Computer historian Evan Koblentz attended the Princeton Tech Meetup event on May 13, where he spoke about his book, “Abacus to smartphone: The evolution of mobile and portable computers.” We covered that event here.
On his website, Koblentz says, “This is a short book about a big story. Mobile or portable computing feels like a recent phenomenon, but its story began long before the iPhone and laptop.
“There were ‘luggable’ computers before Apple existed, mainframes in Army trucks during the 1950s, and let's not forget the classic slide rule! While we're at it, consider pocket calculators, the abacus, early computers aboard ships and on airplanes, and many others. Each type of portable computing has a unique and largely untold story of how it came to be.”
We asked Koblentz for a short interview about him and his book. This is the result:
NJTW: What is your background? What made you the person to write this book?
EK: I spent the past 17 years writing for computer magazines, and witnessed the mobile revolution up close. I'm also a computer historian: I lead the computer history wing of the Information Age Science Center (Wall). I'm cofounder and president of a nonprofit organization called “MARCH” (Mid-Atlantic Retro Computing Hobbyists), and I'm frequently quoted on computer history topics in the mainstream media (BBC, CNN, Fox Business, NPR, Philadelphia Inquirer, Wall Street Journal, etc.).
NJTW: Where do you live in New Jersey? Did you go to college here? If so where?
EK: I live in Springfield. I was raised in Edison and went to Kean University, in Union.
NJTW: Tell us more about your work on the history of computing.
EK: In addition to my work described above, I participate in conferences and journals produced by the Society for the History of Technology. Earlier this year, I published a booklet about the historic companies and inventions from the computer industry here in New Jersey.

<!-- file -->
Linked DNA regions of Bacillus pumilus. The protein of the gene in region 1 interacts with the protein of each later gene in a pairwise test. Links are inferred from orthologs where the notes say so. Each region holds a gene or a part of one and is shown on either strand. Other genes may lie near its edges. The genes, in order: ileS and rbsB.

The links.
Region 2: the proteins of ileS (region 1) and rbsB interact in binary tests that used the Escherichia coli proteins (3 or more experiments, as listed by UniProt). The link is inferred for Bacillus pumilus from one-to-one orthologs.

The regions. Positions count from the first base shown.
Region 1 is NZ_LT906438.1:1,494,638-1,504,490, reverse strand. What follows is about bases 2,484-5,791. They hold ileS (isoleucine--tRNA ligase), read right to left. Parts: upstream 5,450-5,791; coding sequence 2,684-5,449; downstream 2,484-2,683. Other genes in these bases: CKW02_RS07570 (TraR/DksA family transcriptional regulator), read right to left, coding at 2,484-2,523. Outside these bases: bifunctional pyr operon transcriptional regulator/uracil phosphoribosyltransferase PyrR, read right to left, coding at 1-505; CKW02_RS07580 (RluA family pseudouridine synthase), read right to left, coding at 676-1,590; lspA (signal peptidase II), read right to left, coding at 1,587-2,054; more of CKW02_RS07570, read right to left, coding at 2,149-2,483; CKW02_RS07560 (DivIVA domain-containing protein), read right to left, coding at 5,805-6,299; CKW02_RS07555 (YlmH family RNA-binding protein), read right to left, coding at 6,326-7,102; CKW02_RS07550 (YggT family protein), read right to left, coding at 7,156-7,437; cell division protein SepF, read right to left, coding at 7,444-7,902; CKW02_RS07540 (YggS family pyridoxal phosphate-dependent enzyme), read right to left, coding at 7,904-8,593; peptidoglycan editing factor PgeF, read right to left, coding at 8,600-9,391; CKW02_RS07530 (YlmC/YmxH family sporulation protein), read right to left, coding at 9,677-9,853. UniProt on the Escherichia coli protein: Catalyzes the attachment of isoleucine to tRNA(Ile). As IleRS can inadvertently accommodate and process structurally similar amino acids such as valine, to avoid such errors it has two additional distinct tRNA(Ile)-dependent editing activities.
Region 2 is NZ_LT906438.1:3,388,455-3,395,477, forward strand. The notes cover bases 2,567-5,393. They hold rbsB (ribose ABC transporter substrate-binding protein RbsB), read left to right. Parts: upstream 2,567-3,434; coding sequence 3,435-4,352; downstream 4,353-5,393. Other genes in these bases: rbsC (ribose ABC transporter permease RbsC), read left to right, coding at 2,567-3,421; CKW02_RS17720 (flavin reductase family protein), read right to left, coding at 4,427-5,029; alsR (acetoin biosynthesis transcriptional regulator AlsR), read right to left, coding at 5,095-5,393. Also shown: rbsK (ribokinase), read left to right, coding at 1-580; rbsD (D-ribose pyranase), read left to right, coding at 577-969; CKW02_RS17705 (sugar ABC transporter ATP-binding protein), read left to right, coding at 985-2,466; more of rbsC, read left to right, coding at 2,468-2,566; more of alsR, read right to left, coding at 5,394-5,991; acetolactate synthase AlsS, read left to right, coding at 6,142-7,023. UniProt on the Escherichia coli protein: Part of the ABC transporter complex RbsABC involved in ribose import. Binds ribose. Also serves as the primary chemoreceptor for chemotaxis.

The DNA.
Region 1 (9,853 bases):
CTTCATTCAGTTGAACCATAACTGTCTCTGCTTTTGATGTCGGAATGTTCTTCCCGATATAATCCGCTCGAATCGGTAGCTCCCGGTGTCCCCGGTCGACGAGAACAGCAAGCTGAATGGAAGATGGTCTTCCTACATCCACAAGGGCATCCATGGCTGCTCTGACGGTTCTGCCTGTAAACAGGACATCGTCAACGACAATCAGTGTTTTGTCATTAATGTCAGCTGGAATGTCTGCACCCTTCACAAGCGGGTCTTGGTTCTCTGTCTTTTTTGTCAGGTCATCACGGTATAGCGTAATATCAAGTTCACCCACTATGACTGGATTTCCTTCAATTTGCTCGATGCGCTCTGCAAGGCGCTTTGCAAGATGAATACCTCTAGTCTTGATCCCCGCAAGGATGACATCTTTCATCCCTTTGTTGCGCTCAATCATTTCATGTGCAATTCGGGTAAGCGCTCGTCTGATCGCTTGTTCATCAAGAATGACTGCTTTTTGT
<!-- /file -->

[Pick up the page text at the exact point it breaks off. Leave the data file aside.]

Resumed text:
NJTW: What new material do you cover in your book?
EK: Nobody's written a book solely about the history of mobile or portable computing. About two-thirds of the stories in the book have never been published. The vast majority of the information is from primary sources, such as my interviews with engineers who built pioneering systems, government research documents, etc.
NJTW: Who should read the book? And why?
EK: "Abacus to smartphone" is for anyone interested in the history of technology. It is written in a nontechnical style, yet it's deeply footnoted for those who wish to learn more.
NJTW: Is there anything else that people should know about this book?
EK: I began the project 12 years ago while doodling on a PalmPilot one day. It made me wonder where personal digital assistants (PDAs) came from. ... I realized that "mobile" computing starts with the abacus, and goes into the slide rule. Along the way, there were Army mainframes inside tractor-trailers during World War II, computers the size of suitcases in the 1970s, and even a smartphone as early as 1992. PalmPilots and related "PDAs" are just one small part of the story.
NJTW: How can people buy the book?
EK: The best place to buy it is through my website, www.abacustosmartphone.com.